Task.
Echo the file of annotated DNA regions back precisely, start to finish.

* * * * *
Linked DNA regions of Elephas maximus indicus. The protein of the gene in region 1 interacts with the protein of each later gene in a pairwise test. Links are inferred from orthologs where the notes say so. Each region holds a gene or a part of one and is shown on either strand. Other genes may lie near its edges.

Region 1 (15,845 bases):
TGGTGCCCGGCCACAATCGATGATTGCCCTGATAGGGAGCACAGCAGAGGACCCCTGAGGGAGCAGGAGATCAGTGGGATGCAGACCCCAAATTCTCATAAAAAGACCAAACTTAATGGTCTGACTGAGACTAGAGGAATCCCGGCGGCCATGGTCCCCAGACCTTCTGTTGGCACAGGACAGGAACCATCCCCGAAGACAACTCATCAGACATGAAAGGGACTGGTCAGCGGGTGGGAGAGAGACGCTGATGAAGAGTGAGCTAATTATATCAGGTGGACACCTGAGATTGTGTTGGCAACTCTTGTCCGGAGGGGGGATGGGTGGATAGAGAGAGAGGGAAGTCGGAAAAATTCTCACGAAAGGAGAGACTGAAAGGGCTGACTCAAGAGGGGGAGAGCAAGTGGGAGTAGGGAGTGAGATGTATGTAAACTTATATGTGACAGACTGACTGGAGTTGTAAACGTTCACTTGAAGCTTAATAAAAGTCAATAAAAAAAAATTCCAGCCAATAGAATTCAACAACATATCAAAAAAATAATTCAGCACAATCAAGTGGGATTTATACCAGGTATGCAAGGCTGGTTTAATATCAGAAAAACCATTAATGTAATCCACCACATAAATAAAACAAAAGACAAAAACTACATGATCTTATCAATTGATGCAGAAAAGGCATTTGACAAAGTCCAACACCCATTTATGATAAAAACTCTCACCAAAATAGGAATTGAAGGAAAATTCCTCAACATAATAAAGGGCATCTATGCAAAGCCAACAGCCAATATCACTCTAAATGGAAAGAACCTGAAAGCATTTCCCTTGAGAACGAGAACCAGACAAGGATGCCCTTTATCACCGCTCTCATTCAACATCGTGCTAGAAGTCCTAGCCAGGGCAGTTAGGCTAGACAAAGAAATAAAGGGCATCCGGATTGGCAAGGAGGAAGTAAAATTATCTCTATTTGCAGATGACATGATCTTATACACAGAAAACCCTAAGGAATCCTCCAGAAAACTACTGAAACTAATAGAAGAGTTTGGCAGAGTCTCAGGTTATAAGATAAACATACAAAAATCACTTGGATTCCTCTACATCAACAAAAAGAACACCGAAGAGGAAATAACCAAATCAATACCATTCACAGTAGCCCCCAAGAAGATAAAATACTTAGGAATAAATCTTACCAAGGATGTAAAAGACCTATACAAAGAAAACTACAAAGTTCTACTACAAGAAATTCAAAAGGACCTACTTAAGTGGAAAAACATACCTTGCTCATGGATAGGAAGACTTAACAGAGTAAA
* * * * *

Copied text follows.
Linked DNA regions of Elephas maximus indicus. The protein of the gene in region 1 interacts with the protein of each later gene in a pairwise test. Links are inferred from orthologs where the notes say so. Each region holds a gene or a part of one and is shown on either strand. Other genes may lie near its edges.

Region 1 (15,845 bases):
TGGTGCCCGGCCACAATCGATGATTGCCCTGATAGGGAGCACAGCAGAGGACCCCTGAGGGAGCAGGAGATCAGTGGGATGCAGACCCCAAATTCTCATAAAAAGACCAAACTTAATGGTCTGACTGAGACTAGAGGAATCCCGGCGGCCATGGTCCCCAGACCTTCTGTTGGCACAGGACAGGAACCATCCCCGAAGACAACTCATCAGACATGAAAGGGACTGGTCAGCGGGTGGGAGAGAGACGCTGATGAAGAGTGAGCTAATTATATCAGGTGGACACCTGAGATTGTGTTGGCAACTCTTGTCCGGAGGGGGGATGGGTGGATAGAGAGAGAGGGAAGTCGGAAAAATTCTCACGAAAGGAGAGACTGAAAGGGCTGACTCAAGAGGGGGAGAGCAAGTGGGAGTAGGGAGTGAGATGTATGTAAACTTATATGTGACAGACTGACTGGAGTTGTAAACGTTCACTTGAAGCTTAATAAAAGTCAATAAAAAAAAATTCCAGCCAATAGAATTCAACAACATATCAAAAAAATAATTCAGCACAATCAAGTGGGATTTATACCAGGTATGCAAGGCTGGTTTAATATCAGAAAAACCATTAATGTAATCCACCACATAAATAAAACAAAAGACAAAAACTACATGATCTTATCAATTGATGCAGAAAAGGCATTTGACAAAGTCCAACACCCATTTATGATAAAAACTCTCACCAAAATAGGAATTGAAGGAAAATTCCTCAACATAATAAAGGGCATCTATGCAAAGCCAACAGCCAATATCACTCTAAATGGAAAGAACCTGAAAGCATTTCCCTTGAGAACGAGAACCAGACAAGGATGCCCTTTATCACCGCTCTCATTCAACATCGTGCTAGAAGTCCTAGCCAGGGCAGTTAGGCTAGACAAAGAAATAAAGGGCATCCGGATTGGCAAGGAGGAAGTAAAATTATCTCTATTTGCAGATGACATGATCTTATACACAGAAAACCCTAAGGAATCCTCCAGAAAACTACTGAAACTAATAGAAGAGTTTGGCAGAGTCTCAGGTTATAAGATAAACATACAAAAATCACTTGGATTCCTCTACATCAACAAAAAGAACACCGAAGAGGAAATAACCAAATCAATACCATTCACAGTAGCCCCCAAGAAGATAAAATACTTAGGAATAAATCTTACCAAGGATGTAAAAGACCTATACAAAGAAAACTACAAAGTTCTACTACAAGAAATTCAAAAGGACCTACTTAAGTGGAAAAACATACCTTGCTCATGGATAGGAAGACTTAACAGAGTAAA